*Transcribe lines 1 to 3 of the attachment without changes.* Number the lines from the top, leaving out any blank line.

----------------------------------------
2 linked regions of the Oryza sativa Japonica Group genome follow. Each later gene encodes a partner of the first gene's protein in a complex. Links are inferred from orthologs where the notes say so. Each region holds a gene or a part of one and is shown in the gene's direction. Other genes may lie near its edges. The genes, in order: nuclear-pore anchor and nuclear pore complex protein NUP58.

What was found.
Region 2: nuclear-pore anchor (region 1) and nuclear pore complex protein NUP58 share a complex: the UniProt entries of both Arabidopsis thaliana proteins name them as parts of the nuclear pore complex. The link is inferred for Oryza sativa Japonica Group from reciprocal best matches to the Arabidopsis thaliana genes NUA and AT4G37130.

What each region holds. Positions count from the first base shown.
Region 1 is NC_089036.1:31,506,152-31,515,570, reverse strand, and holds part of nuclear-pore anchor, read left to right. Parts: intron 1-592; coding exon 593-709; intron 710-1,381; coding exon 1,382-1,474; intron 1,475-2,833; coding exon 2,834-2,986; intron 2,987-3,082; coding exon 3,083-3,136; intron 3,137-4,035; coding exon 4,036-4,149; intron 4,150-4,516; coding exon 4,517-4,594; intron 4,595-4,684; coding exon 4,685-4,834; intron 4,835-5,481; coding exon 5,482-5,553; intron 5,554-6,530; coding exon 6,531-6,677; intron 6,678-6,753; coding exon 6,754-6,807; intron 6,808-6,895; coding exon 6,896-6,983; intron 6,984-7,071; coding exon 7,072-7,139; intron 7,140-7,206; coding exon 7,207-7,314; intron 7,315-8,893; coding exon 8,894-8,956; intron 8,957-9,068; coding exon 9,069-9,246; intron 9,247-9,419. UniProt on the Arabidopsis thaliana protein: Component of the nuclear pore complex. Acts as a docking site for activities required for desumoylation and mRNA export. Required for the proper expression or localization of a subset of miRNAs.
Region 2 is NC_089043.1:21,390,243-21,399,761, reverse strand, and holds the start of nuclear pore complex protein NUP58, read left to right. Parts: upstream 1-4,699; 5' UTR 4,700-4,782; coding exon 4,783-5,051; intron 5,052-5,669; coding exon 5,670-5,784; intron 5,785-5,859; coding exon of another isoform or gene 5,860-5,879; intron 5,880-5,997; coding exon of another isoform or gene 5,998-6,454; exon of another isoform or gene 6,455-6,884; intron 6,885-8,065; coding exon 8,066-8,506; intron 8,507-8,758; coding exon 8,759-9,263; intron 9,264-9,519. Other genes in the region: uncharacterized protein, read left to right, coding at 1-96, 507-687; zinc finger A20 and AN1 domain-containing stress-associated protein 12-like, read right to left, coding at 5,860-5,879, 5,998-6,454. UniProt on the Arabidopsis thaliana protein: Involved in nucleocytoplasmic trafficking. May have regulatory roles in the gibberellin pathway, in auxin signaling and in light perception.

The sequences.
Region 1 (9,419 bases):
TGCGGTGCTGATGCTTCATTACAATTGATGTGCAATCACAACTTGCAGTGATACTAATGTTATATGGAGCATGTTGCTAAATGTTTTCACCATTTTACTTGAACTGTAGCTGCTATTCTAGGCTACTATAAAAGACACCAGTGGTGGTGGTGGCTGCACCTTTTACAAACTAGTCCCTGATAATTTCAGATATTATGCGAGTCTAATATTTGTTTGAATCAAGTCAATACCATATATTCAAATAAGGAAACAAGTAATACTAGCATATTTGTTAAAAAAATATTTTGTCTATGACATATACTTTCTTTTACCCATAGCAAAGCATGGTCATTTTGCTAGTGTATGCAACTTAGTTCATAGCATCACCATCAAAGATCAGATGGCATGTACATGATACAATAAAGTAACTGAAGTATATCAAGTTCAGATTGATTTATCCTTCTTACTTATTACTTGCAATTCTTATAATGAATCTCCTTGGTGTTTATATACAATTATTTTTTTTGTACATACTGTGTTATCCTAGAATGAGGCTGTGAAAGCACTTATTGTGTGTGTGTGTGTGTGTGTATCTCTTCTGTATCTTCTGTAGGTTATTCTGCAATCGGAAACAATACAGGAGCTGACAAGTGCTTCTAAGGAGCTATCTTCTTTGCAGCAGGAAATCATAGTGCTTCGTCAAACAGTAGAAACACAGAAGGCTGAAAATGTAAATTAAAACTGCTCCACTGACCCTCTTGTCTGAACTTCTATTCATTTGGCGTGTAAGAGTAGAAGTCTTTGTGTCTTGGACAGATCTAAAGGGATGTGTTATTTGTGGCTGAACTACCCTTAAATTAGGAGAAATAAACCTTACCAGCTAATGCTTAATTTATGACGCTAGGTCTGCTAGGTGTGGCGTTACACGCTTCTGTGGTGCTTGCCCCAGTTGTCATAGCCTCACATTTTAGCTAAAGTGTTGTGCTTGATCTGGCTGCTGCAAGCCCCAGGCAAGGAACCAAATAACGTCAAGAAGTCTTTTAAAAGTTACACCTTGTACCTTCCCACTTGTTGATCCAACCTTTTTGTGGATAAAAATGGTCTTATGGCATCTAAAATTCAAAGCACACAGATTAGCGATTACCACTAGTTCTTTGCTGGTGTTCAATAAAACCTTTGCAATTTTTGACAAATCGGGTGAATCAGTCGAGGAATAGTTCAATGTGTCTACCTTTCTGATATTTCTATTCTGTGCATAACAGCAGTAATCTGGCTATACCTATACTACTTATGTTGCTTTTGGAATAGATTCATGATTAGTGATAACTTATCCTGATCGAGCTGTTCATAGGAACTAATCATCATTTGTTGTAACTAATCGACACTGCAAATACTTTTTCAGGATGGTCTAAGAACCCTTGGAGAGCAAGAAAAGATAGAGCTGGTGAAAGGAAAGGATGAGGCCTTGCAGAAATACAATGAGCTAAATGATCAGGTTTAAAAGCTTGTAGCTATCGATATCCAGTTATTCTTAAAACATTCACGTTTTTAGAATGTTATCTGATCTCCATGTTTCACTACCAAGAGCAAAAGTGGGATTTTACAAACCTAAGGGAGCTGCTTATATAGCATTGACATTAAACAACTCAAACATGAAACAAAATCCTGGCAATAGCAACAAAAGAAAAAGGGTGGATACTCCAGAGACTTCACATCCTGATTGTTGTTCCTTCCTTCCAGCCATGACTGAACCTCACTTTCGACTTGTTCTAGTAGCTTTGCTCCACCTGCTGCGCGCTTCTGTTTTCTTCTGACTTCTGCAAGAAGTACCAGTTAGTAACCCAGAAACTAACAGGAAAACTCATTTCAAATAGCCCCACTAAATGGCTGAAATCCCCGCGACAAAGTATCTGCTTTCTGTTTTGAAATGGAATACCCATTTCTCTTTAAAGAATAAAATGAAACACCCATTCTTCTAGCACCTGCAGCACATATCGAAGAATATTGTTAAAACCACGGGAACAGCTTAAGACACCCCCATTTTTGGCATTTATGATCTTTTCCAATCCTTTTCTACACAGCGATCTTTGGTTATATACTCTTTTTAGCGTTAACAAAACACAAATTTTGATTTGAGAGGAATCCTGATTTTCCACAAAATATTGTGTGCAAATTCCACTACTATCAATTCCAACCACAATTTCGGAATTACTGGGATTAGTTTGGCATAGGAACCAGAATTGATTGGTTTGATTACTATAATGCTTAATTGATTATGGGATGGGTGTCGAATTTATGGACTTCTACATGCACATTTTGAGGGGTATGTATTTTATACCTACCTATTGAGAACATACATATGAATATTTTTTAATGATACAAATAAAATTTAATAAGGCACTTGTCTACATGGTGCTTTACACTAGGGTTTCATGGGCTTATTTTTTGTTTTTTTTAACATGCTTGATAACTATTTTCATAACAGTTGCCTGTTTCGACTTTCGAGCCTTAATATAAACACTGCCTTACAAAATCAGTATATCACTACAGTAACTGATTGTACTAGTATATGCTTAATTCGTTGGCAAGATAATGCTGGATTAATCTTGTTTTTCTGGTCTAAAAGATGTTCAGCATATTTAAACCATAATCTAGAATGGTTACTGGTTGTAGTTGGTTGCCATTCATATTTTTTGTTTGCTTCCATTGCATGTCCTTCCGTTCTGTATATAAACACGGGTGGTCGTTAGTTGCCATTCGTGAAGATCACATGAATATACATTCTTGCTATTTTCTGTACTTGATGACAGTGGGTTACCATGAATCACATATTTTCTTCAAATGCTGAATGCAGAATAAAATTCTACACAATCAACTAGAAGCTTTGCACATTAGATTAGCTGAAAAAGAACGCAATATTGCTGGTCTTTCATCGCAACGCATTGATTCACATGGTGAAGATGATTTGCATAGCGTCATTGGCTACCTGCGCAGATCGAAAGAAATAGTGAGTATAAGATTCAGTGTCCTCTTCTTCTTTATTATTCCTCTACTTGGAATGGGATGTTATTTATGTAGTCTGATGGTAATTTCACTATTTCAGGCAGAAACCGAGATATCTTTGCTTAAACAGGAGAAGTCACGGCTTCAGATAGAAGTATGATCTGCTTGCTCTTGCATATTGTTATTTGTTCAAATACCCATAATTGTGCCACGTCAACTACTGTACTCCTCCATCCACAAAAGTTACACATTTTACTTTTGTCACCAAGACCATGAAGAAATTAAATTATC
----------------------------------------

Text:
2 linked regions of the Oryza sativa Japonica Group genome follow. Each later gene encodes a partner of the first gene's protein in a complex. Links are inferred from orthologs where the notes say so. Each region holds a gene or a part of one and is shown in the gene's direction. Other genes may lie near its edges. The genes, in order: nuclear-pore anchor and nuclear pore complex protein NUP58.

What was found.
Region 2: nuclear-pore anchor (region 1) and nuclear pore complex protein NUP58 share a complex: the UniProt entries of both Arabidopsis thaliana proteins name them as parts of the nuclear pore complex. The link is inferred for Oryza sativa Japonica Group from reciprocal best matches to the Arabidopsis thaliana genes NUA and AT4G37130.